NY Times: "Good Girls Gone Wild"

Started by ., Nov 02, 2010, 09:58 AM

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Nov 02, 2010, 09:58 AM Last Edit: Nov 02, 2010, 10:36 AM by John Dias
Article here.  Remember 3rd-wave feminism, the wave that intended to somehow liberate women by destroying the social stigma against slutty and trampy behavior (a stigma which suppressed women's sexuality, according to the 3rd wavers)?  Well, such efforts are not working out so well.  The feminist bastion New York Times recently published the following opinion article that totally undermines both the slut-justifying goals of 3rd-wave feminism, and also the 2nd-wave feminist idea that women who benefit from their sexuality are somehow victimized.  It looks to me like it's a complete route against all varieties of feminism, no matter how you slice it.

Good Girls Gone Wild
By Frank Bruni
New York Times
October 29, 2010

It happened again this month, a familiar pop culture cycle: the provocative pose, the righteous fuss, the blushing assurance that no offense was intended. This time around it involved actresses from "Glee" in GQ magazine, tapping into their inner tramps. Not long ago it was Miley Cyrus  in Vanity Fair, giving the world a glimpse, or rather a glimmer, or really just the slightest insinuation, of her breasts.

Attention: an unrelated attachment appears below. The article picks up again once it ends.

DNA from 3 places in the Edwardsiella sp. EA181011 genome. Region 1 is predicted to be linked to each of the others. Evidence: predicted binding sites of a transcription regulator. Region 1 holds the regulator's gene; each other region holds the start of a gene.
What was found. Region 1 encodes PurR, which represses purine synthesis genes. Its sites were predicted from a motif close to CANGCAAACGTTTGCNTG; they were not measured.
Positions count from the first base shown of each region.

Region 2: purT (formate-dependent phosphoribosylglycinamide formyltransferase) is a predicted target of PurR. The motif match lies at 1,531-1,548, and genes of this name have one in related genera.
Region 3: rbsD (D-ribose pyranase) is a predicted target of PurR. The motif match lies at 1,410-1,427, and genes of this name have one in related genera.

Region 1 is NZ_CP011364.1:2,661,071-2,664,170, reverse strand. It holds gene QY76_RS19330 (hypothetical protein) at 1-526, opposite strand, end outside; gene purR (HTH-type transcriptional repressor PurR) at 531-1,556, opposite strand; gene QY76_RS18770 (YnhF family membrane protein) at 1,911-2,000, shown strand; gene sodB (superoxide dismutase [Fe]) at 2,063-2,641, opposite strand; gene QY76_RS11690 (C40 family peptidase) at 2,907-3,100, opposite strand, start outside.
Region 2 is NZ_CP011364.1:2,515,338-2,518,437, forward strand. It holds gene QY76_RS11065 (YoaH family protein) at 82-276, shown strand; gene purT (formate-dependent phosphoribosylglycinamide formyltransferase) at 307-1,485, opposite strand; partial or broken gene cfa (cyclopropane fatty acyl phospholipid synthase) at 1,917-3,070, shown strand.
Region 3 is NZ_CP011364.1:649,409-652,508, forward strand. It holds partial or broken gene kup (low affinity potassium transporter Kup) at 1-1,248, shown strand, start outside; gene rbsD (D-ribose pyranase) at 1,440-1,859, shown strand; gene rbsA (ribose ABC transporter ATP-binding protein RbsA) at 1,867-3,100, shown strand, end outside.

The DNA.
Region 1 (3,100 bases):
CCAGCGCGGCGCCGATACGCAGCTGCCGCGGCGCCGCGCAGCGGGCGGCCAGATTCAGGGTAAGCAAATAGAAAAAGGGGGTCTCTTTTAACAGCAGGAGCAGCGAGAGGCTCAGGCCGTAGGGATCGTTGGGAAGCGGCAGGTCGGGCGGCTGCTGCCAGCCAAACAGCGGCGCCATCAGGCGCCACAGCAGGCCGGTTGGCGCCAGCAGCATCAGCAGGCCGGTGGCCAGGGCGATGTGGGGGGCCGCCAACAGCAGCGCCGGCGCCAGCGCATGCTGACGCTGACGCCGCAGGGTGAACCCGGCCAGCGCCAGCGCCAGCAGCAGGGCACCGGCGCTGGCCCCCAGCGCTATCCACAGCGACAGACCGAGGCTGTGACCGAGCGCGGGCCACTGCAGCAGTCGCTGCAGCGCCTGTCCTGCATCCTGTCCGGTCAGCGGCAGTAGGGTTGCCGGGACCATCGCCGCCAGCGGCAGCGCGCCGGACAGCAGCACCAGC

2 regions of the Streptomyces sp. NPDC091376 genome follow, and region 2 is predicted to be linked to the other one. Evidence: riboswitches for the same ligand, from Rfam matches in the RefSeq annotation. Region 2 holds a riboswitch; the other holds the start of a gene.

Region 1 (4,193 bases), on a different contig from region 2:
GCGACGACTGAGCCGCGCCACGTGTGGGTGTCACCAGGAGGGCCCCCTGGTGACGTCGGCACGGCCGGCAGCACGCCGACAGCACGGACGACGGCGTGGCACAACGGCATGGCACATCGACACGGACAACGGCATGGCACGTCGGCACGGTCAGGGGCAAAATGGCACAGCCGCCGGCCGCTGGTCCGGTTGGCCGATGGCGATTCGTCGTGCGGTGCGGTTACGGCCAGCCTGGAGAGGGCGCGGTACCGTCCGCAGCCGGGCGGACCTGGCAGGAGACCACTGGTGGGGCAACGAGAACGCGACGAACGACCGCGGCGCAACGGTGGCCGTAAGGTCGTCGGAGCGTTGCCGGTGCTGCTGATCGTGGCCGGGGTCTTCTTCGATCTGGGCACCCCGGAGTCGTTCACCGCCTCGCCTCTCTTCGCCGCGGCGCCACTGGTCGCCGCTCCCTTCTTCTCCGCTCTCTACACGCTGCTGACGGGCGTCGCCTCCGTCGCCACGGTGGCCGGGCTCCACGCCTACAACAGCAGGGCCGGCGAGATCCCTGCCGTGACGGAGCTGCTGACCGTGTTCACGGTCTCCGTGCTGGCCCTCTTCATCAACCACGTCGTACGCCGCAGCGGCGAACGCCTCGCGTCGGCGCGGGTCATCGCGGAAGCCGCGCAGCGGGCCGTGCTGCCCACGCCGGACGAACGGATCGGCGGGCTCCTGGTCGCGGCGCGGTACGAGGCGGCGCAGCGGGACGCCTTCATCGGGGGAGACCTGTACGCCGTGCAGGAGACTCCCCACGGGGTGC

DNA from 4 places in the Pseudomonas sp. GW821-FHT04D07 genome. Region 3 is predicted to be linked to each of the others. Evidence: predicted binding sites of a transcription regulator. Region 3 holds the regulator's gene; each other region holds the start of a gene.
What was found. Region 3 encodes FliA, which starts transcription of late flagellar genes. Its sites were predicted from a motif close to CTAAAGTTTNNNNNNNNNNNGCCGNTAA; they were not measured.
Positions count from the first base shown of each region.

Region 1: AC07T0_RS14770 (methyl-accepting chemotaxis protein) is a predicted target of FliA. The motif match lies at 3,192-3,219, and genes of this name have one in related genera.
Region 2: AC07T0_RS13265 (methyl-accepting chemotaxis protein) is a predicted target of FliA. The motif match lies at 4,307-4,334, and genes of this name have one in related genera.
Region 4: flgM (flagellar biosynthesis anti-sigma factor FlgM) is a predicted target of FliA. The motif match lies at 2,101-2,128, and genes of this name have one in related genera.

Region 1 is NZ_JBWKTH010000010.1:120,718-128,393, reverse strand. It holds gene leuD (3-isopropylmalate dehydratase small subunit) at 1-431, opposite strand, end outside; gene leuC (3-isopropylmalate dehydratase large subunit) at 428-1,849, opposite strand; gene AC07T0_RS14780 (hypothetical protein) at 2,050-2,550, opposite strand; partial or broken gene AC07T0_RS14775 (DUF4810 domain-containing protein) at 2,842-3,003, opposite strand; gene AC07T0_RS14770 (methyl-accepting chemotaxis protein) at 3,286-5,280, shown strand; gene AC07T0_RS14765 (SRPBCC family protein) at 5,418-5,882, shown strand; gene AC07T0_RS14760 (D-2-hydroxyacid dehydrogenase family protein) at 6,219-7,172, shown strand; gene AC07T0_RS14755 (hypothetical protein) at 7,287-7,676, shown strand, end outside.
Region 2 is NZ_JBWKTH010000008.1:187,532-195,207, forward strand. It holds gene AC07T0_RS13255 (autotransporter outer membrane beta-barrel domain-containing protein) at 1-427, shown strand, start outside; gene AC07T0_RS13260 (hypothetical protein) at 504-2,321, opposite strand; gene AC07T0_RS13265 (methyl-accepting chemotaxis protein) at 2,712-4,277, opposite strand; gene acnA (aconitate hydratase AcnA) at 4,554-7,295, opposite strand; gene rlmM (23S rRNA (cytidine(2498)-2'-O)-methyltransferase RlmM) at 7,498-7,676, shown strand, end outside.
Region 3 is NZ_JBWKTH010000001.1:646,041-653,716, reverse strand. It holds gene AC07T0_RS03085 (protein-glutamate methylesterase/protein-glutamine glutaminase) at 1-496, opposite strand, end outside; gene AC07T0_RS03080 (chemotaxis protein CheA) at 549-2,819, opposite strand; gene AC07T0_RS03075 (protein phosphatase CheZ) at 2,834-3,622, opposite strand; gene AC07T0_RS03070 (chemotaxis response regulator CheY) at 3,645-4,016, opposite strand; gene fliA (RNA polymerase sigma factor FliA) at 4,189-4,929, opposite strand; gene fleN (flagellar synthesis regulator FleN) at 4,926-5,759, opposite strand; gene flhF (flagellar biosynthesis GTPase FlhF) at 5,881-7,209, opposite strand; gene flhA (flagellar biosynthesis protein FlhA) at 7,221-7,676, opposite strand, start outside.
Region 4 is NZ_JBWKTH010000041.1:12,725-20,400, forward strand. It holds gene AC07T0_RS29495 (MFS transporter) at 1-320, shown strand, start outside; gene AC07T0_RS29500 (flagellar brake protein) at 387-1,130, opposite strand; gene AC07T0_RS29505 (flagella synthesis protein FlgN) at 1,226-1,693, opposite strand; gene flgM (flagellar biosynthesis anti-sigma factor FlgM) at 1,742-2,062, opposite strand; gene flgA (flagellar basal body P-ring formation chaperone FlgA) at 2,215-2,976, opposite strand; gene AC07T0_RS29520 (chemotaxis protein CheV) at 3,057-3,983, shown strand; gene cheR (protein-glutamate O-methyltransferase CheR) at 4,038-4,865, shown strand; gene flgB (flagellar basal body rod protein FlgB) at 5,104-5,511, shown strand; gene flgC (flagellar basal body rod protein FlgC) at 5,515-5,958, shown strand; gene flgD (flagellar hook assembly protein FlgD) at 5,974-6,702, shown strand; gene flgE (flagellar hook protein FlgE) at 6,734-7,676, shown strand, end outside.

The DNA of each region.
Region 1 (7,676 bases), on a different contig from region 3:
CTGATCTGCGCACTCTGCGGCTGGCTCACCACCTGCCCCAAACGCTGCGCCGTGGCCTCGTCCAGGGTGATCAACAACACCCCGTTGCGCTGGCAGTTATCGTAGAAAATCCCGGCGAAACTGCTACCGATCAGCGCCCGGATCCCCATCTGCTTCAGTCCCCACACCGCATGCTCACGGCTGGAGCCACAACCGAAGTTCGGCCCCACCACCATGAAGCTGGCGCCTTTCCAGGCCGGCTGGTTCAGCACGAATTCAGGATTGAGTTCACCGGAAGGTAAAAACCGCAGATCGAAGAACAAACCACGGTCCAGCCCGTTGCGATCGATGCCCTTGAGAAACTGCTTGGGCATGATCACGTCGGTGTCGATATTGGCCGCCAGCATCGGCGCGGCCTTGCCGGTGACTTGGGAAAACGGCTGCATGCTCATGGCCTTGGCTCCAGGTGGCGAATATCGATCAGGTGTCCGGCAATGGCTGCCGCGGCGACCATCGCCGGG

The starlets change, the story doesn't. If a young female performer with a relatively straight-laced image wants to take full charge of her brightest future, she apparently has to do some time on the pole.

[font=Verdana]Slide Show: Teen Idols, Before and After[/font]

That was the missing acknowledgment in the hullabaloo, both genuine and disingenuous, over the "Glee" photographs, which showed Dianna Agron in a very short plaid skirt and Lea Michele in white panties, legs spread wide. These images were less shocking than predictable, part of an established gallery that includes not only Miss Cyrus but also Britney Spears, who at one point proclaimed that she was a "Slave 4 U" (and demonstrated as much with a snake), in addition to Christina Aguilera, who got down and "Dirrty," as the song was titled and spelled, in chaps and little else.

All began their careers with a preponderance of fans in the bubblegum set and traced the same celebrity arc, by which Disney tiara is exchanged for Victoria's Secret teddy and the sweet princess becomes a sweaty temptress. If she's lucky, she then proceeds quickly to some amalgam of the two, her diversifying mission accomplished. If not, she's Lindsay Lohan.

Ms. Agron and Ms. Michele came to their erotic emancipation relatively late. Both are 24, a detail worth dwelling on in light of the Parents Television Council's denunciation of the GQ photo spread as "bordering on pedophilia."